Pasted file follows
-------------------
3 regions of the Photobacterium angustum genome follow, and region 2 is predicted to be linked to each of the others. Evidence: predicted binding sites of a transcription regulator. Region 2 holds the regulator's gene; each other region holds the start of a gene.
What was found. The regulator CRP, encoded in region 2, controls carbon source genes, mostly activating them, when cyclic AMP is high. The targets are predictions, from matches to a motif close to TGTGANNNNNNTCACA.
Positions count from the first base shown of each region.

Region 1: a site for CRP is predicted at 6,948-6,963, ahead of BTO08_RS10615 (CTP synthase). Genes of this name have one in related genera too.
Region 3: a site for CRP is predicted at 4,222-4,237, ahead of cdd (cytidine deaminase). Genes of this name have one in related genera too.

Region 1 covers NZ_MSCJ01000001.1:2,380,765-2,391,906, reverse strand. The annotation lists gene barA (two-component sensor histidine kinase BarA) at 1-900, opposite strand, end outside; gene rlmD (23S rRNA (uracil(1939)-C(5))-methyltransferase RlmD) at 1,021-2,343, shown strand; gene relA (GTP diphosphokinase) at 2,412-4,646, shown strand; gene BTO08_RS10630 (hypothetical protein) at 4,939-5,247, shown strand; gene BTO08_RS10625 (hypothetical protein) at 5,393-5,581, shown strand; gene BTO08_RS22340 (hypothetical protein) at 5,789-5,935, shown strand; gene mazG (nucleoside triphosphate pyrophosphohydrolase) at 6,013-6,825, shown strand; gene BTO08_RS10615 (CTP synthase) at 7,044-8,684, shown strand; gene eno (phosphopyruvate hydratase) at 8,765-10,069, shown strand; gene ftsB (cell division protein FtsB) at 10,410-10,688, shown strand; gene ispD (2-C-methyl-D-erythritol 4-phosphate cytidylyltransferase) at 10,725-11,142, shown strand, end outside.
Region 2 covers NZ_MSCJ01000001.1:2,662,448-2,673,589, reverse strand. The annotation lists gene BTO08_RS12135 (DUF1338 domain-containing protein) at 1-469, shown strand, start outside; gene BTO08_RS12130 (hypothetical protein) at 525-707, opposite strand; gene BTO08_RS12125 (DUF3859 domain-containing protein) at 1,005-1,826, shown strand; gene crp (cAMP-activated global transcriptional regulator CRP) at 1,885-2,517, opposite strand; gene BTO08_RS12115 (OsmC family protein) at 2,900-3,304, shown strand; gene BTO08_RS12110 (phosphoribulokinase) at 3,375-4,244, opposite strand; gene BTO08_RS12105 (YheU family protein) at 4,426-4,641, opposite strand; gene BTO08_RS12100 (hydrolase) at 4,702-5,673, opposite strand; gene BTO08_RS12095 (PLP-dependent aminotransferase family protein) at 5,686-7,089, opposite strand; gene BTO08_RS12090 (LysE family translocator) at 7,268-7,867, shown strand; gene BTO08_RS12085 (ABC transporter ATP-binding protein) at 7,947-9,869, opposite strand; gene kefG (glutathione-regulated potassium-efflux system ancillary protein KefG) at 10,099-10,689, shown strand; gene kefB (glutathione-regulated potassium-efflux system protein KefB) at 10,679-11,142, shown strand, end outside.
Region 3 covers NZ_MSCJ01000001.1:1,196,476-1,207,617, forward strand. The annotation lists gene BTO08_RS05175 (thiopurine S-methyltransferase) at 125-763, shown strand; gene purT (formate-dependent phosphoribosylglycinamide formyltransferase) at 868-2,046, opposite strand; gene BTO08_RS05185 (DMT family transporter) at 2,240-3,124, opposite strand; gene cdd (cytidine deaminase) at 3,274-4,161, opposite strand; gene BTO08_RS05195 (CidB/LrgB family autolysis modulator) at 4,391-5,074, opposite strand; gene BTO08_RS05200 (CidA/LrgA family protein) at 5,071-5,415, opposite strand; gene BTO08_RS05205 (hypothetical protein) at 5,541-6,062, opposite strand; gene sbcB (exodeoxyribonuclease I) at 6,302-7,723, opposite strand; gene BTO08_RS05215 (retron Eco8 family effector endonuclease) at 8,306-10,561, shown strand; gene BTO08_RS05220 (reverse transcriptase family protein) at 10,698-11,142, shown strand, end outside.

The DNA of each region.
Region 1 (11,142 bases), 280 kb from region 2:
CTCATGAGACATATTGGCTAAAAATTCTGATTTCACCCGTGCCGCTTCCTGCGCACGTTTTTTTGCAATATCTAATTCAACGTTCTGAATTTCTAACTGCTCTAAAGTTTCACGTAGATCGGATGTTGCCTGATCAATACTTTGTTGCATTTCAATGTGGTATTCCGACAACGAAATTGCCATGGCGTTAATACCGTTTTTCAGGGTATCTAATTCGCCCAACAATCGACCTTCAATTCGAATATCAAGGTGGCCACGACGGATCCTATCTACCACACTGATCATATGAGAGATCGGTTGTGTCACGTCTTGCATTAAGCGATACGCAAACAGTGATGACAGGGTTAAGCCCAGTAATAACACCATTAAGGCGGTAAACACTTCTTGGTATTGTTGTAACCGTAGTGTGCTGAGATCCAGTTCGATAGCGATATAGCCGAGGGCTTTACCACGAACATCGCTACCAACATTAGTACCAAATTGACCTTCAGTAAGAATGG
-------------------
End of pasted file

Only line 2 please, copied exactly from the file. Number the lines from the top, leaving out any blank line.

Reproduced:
What was found. The regulator CRP, encoded in region 2, controls carbon source genes, mostly activating them, when cyclic AMP is high. The targets are predictions, from matches to a motif close to TGTGANNNNNNTCACA.